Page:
of dogs, dreams and high school poetry

I can still picture “Igor Pugachev” in my mind, though he has likely been dead more than twenty years. I do not recall his real name, but as guest speaker, he introduced himself jokingly that way once in Oscar Morales’ high school Spanish class. Poetry and something about his origins in Madagascar are all I remember; after all, it was a memory from forty-four years ago. With slumbering dogs at my feet this morning, Google helps me find the poet Igor recited, from two lines in Spanish I remember. The poem is ” la vida”.

Pedro Calderón de la Barca
“¿Qué es la vida? Una ilusión,
una sombra, una ficción,
y el mayor bien es pequeño:
que toda la vida es sueño,
y los sueños, sueños son.”
“What is this life? A frenzy, an illusion,
A shadow, a delirium, a fiction.
The greatest good's but little, and this life
Is but a dream, and dreams are only dreams.”

It is ironic that the sixteen or seventeen year old youth I only imperfectly recall, crafted a fiction of whom I wished to become. Reading literature of mariners, exploration and adventurers, and hearing family history from aging relatives, I went off to join the Navy. Now, at sixty-one, an old Navy Chief, a married man of twenty years, and a grandfather, that youth’s dreams are so dull in comparison to the accumulated experience of four decades.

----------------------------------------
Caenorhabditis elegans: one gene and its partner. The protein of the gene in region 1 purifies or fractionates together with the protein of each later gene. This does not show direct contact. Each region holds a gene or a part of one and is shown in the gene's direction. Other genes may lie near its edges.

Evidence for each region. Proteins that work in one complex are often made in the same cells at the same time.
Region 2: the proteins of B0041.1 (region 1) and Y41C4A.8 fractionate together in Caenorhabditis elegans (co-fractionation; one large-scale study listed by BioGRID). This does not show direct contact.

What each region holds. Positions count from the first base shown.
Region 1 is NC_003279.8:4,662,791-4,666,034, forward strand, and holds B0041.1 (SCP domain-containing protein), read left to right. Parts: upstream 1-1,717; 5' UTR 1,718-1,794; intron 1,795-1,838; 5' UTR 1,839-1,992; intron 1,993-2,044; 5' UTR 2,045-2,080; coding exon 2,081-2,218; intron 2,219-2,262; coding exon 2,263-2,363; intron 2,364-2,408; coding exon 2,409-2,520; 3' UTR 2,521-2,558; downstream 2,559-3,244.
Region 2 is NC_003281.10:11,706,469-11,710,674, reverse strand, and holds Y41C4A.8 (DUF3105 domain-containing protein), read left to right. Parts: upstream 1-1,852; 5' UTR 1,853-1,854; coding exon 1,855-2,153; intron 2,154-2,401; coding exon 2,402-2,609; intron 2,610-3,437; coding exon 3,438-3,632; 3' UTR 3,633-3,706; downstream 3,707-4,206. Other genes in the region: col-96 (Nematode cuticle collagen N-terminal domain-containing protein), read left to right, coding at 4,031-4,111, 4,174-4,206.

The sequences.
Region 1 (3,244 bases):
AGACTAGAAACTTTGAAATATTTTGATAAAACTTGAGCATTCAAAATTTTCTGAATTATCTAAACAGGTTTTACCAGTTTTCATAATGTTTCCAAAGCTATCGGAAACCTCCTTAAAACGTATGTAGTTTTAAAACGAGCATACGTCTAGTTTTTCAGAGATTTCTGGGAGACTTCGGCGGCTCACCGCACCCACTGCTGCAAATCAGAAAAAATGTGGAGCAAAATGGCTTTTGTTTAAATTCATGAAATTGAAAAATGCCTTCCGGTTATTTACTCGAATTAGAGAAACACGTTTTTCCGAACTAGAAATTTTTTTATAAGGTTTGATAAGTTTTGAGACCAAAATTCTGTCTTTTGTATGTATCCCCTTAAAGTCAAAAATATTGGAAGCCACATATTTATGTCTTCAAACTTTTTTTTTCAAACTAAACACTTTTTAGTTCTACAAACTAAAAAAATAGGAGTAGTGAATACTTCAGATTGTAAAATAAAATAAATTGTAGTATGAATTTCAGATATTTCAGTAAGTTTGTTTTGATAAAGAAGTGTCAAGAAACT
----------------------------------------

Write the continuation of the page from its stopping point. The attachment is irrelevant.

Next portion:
How shall we recall this year? As 2020 ends, the year, for many, had little good in it. I am not alone in some aging relatives and acquaintances who passed away this year. Or know some who have been made deathly ill by the virus. Others who have lost work and are struggling. However, I know others, who in comparison to years past, are doing far better in spite of the turmoil.

Secure in my faith, while in this fiction of life, is the time to do the greatest good with what I have been given. We all should. After all, a Seventeenth Century Spanish poet’s dreams, or in truths passed along from Scripture, we are “… mist that appears for a little while and then vanishes.” (James 4:14, NIV)

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